Smooth transition for A&M LB Askew

October, 8, 2013
10/08/13
1:00
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COLLEGE STATION, Texas — When Texas A&M senior Nate Askew scored his first career defensive touchdown on Sept. 7, it was a big moment.

The outside linebacker, who spent his first three seasons playing receiver, is still working to improve and master his new position, which he switched to during the offseason.

[+] EnlargeNate Askew
Cal Sport Media via AP ImagesNate Askew scored his first defensive touchdown against Sam Houston State.
Head coach Kevin Sumlin, who prompted the move, likes to joke with Askew about his 30-yard interception return for a touchdown against Sam Houston State.

"He's catching the ball better on defense and he's already scored more touchdowns [on defense than he did on offense] since I've been here," Sumlin said with a laugh. "I give him a hard time about that, but he doesn't think that's funny, by the way."

Jokes aside, Sumlin is right. Askew spent limited time as a receiver in 2012, Sumlin's first as head coach at Texas A&M. He finished the season with just three catches for 10 yards, appearing in 10 games. His only career offensive touchdown came as a sophomore in 2011 under former head coach Mike Sherman.

Having a 6-foot-4, 230-pound athlete who possesses speed and a vertical jump better than 40 inches standing on the sidelines didn't make sense to Sumlin, and for whatever reason, receiver wasn't working out for Askew. So Sumlin approached Askew this offseason with the idea of moving him to linebacker for his senior season.

"I didn't know what to think, honestly," Askew recalled thinking. "Linebacker? I don't know about this. I've never played defense before. I don't know how this is going to go."

Sumlin's message was that Askew could help on defense.

"He just told me I was an athlete and for whatever reason, things weren't working out at receiver position but he wanted to get his best guys on the field," Askew said. "He said he believed that I can contribute somewhere and he tried to figure out that place and he thought maybe linebacker would be the best position for me."

What sold Askew on the idea was spending practice time at outside linebacker and having some success as a pass rusher during spring football.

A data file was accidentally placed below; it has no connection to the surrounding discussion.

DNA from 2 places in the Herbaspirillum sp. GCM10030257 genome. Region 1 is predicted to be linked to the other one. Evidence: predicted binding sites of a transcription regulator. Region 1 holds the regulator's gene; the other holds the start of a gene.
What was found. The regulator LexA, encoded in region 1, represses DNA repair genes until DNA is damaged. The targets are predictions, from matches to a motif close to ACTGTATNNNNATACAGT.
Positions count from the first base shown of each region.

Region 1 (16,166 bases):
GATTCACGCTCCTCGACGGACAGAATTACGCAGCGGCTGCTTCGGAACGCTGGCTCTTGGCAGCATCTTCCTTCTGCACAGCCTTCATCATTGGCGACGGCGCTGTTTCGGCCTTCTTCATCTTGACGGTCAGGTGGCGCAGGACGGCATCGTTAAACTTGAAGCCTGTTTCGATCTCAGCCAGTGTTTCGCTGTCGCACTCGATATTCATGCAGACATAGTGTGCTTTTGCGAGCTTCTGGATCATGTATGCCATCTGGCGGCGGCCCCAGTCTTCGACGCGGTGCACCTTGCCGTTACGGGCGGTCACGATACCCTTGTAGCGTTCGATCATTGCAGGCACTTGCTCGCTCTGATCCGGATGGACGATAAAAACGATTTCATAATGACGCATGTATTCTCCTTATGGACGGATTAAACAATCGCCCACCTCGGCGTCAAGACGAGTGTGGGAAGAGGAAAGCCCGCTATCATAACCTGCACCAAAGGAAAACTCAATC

"I just went into it with an open mind. I was like, 'OK, I can't knock anything until I try it,'" Askew said. "So I thought I'd give it a try and see how it goes. I got out there the first practice and I actually liked it. ...[In the first practice] they had me pass rushing. I was able to use my speed off the edge and get around [Cedric Ogubehi] and Jake [Matthews] a few times and after that, I guess you could say it's like golfing. Hitting that first great ball draws you back into the game. That's what it did. I made that first pass rush and I thought, 'I can do this.'"

In the first five games, Askew has shown flashes of playmaking ability. Of his 14 tackles, three are tackles for loss, including a sack. In addition to his interception against Sam Houston State, he also has a pass breakup and a quarterback hurry.

On Sept. 28, he made his first career defensive start against Arkansas and he's listed as the starter on the Aggies' depth chart in advance of their road game at Ole Miss on Saturday.

"I think he's embraced it; he's playing with confidence," Sumlin said. "Has he made some mistakes? Sure. But he's moving along that way and I think the biggest positive is that he is helping us as a team [at linebacker] more than he was helping us at wide receiver."

The fact that Askew has contributed as much as he has is a testament to his athleticism and ability to adapt but also is a sign of the ever-shifting personnel on the Aggies' defense, which has struggled throughout the season and is 112th in yards allowed per game. Defensive coordinator Mark Snyder & Co. are trying to find the best combination of players as youth and inexperience permeates the depth chart.

Askew is continuing to work at his craft. Former all-conference Aggies linebacker Sean Porter has been a significant resource for him. They used to be roommates and Porter also played strongside linebacker, which is what Askew is playing. Askew's desire for improvement is much like the Aggies' defense as a whole right now.

"Me and Sean had conversations for two hours on the phone just talking about the linebacker position, different things that came up at practice and how do you approach this and approach that," Askew said. "Since he perfected his craft so well at the 'Sam' position and I play the same position, I thought maybe I could pick his brain and do that."

Sam Khan | email

Texas A&M/SEC reporter

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